Nevertheless Thorner is only a 15 minute drive away from North Leeds so I'm sure I can keep visiting and keep dreaming.
I visited Thorner and The Beehive on a bizarrely sunny and warm Wednesday evening in April. We jumped at the chance to eat outside, and what a good idea that was. The views outside the beehive are stunning. Staring across fields you can watch the sunset and the sky dance in colour. The best backdrop to any meal.
|Check out that view!|
Wednesday evenings are French evenings at The Beehive, letting the Sous Chef who is French take the limelight. A selection of courses are two for £20 including a glass of wine each. Pretty reasonable.
We started off our evening with olives and water whilst we pondered over the wine menu.
As it was French night I opted for a glass of Rouge. Despite it being the cheapest on the red menu it didn't detract from the taste, and hallelujah it was actually served at a sensible temperature! I'm tired of stone cold red wine I have to warm in my hands.
The menu changes seasonally with some traditional gastropub favourites too such as burgers and steak. We pondered over the menu, sat and sipped our wine, and the Ray Ban model and I admired the view.
Did I mention the view?
I really fancied the pigeon to start, but this was served with potato fondant... and for mains I really wanted the duck but this was served with fondant too. I had a choice to make.
I went with the asparagus and duck egg.
.... and D got the pigeon so I could
Although my dish was presented in a less than traditional way (one for @wewantplates) I couldn't help but think D had the better dish. Mine lacked something, perhaps some sort of creamy sauce, the duck egg yolk was very rich and an added sauce could have brought this together a little better with the asparagus.
I couldn't fault the pigeon. It was well cooked although D didn't seem too keen on the sweet potato fondant.
For mains, as I've already mentioned I had the duck.
Pan fried and served with a cherry jus, green beans and fondant potato.
For me, I could have eaten the duck a little bit rarer. I like a bit of pink, if not red, in my duck. Although I realise this isn't to everybody's taste I've come to expect it when dining in restaurants so it was a surprise to me that there was no pink. I can't fault the rest of the dish, everything else paired well and the cherries really lifted the dish.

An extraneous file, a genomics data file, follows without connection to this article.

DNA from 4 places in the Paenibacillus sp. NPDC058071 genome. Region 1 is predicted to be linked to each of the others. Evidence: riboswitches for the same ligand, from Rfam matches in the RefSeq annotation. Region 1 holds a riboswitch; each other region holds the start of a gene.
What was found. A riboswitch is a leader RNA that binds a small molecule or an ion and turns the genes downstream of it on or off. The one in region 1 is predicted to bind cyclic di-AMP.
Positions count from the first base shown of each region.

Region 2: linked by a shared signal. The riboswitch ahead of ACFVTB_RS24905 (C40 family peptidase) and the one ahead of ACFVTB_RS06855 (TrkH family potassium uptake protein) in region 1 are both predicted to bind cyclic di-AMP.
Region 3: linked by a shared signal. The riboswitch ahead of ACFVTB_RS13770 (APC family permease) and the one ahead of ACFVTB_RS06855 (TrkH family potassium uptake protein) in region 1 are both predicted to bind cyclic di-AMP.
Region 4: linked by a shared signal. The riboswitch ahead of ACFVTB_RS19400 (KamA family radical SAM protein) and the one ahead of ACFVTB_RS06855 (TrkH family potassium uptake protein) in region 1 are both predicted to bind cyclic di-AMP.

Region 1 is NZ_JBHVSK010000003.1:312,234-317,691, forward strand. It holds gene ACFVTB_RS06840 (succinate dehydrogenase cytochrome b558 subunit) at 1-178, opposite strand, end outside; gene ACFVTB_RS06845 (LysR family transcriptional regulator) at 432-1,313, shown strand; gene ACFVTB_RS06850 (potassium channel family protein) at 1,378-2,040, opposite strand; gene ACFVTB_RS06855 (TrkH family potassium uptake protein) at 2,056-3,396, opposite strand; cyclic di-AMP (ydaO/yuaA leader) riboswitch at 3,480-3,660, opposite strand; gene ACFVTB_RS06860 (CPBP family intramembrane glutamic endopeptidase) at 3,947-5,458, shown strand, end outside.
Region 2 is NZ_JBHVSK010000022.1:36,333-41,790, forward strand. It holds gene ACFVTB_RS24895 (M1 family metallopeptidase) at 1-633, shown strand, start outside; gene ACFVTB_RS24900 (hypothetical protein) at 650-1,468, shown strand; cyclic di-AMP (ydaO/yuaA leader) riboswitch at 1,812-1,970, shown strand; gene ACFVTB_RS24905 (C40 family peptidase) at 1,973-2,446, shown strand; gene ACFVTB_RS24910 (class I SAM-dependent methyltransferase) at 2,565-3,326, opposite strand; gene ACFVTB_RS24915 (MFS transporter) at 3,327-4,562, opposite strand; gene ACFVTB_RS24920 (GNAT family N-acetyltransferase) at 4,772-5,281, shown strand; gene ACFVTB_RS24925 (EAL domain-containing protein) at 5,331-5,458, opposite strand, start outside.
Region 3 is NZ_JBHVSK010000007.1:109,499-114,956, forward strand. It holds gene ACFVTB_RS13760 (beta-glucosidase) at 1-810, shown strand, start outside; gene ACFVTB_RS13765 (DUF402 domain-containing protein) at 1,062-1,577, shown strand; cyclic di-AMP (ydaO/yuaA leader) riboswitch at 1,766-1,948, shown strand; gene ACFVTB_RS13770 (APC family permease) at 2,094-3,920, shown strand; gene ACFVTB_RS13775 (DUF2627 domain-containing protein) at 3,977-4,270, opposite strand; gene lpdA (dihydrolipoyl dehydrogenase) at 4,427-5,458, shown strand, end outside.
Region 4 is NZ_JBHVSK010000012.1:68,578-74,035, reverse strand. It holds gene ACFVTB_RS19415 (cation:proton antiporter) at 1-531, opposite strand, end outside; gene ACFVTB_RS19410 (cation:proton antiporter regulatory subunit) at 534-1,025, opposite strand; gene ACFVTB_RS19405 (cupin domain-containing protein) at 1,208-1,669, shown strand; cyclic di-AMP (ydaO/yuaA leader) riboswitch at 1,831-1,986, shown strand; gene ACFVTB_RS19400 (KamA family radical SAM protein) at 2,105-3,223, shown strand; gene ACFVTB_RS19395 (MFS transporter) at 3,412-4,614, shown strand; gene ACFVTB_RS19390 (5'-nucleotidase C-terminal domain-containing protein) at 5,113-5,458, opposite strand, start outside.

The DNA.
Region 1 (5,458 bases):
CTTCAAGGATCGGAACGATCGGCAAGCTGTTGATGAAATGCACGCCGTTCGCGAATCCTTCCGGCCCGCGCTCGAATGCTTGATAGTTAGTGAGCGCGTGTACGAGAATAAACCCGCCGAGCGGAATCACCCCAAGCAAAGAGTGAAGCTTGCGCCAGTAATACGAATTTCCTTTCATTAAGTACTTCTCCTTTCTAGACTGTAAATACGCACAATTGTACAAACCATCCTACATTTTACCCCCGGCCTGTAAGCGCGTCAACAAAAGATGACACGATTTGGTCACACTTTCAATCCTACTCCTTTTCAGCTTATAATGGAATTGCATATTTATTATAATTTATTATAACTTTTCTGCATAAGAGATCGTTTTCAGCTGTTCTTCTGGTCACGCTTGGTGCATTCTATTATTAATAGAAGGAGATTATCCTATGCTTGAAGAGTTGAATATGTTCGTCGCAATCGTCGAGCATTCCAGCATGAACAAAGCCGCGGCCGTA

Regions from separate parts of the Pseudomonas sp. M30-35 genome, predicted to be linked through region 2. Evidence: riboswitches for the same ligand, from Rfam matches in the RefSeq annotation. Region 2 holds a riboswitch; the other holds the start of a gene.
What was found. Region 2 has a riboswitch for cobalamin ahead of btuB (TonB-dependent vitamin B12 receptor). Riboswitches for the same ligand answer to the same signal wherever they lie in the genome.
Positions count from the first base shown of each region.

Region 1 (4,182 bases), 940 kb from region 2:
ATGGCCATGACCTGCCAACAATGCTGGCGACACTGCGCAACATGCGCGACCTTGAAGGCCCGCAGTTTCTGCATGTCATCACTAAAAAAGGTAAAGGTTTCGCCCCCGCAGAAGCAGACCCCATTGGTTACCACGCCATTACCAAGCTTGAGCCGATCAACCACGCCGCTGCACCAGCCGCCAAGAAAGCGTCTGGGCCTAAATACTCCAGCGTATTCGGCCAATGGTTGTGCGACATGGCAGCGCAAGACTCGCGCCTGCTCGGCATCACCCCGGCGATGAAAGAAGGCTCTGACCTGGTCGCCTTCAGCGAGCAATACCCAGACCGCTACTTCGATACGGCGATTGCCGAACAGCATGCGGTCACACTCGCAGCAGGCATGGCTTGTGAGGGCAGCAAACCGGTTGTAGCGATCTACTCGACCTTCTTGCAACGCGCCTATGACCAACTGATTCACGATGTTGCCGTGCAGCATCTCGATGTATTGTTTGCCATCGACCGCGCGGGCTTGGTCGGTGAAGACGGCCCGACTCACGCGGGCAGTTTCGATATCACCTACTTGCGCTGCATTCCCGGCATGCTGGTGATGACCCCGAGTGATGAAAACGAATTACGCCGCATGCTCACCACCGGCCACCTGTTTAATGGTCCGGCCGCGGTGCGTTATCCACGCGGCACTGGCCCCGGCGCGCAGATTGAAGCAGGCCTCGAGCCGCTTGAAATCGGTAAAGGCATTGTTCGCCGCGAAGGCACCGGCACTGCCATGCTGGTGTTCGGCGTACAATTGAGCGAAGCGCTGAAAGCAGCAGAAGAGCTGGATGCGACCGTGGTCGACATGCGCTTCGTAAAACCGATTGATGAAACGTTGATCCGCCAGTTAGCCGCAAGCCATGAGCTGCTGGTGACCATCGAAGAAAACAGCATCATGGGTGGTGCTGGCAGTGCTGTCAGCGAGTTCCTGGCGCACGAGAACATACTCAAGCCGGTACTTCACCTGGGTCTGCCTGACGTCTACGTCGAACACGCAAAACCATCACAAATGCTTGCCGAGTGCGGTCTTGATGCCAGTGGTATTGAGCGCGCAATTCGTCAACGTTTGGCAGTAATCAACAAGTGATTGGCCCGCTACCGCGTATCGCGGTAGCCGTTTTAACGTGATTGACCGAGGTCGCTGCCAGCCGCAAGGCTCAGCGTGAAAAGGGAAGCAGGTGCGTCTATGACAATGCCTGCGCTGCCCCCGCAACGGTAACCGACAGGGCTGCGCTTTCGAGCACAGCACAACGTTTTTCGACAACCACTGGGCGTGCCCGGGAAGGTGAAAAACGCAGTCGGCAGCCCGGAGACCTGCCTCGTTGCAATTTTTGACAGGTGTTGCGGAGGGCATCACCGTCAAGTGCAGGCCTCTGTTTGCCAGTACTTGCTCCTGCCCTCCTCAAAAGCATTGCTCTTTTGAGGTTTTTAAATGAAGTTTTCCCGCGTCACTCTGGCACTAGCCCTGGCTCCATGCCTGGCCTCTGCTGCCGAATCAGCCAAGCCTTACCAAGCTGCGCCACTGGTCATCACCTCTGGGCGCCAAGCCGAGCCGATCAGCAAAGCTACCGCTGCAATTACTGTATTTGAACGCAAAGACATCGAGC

Here's a side view too.
D opted for the sirloin steak and chips.
D asked for his steak medium rare, but once again no pink was in sight. I had a nibble and it was clearly a good steak as even though it wasn't pink it still tasted pretty good.
As the sun started to set it became a little chilly and we moved inside. I tried to leave it to the very last minute so I didn't miss too much of the sunset, but at the sight of D shivering I relented and went inside.
Once inside we decided to order dessert.
D clearly feeling the chill decided to order a crumble which was served with crème anglaise, but this was switched to ice cream. D's favourite food.
A warming dish that wasn't overloading after a large meal. Packed full of berries and flavour I had dessert envy.
I ordered the crème brulee as I had a craving for one.. the best one I've tried being in Kendell's they had a lot to live up to.
Served with a toasted brioche roll, that was fully toasted and crumbled beneath my fingers. The crème brulee was quite cold underneath, and there was no tapping of the topping to make it break as it had already been broken in to. I think my preference is a thicker top and a smaller bottom (are we still talking about desserts?). The ladies next to us loved it, so I think it must be down to personal preference. They raved about it to the waiter and I was almost embarrassed about how much they were gushing over it.
The service was impeccable, the waiter was around 17 to 18 years old but seemed to be proud to be a waiter. There was no waiter-syndrome here which I often find in the city centre with students who appear to feel they are too good for the job.
It was nice to see the restaurant manager's son hanging around too. He was even offering to clean tables and letting the waiter know when people had finished their courses as he peeped his head out of the doorway. A loving embrace between father and son left me feeling humbled.
I was invited to review The Beehive by the general manager Richard, an ex-member of the Queen's butler service. Although I didn't find out that last fact until the end of the evening, but it certainly explained the impeccable service we received throughout the night.
Reading reviews on trip adviser et al it seems that The Beehive had managed to gain itself a somewhat unwanted reputation. The reviews are bad, but recent ones are more positive. They have their regulars and their covers each weekend are improving. 40 covers on a Wednesday night in a small village outside of Leeds doesn't seem like a failing business to me.
In my chat with the Richard at the end of the night he admitted that they had improved The Beehive a lot, but that they still had some way to go. As you've just read there are some improvements to be made but despite this I had a great night at The Beehive. Richard was optimistic that they would be there in 6 months, his enthusiasm leaves me hoping he does it. I'll keep checking back to see if he's done it yet, and to catch another glimpse of that view whilst sipping on perfectly temperatured wine.
Oh, and did I mention that view?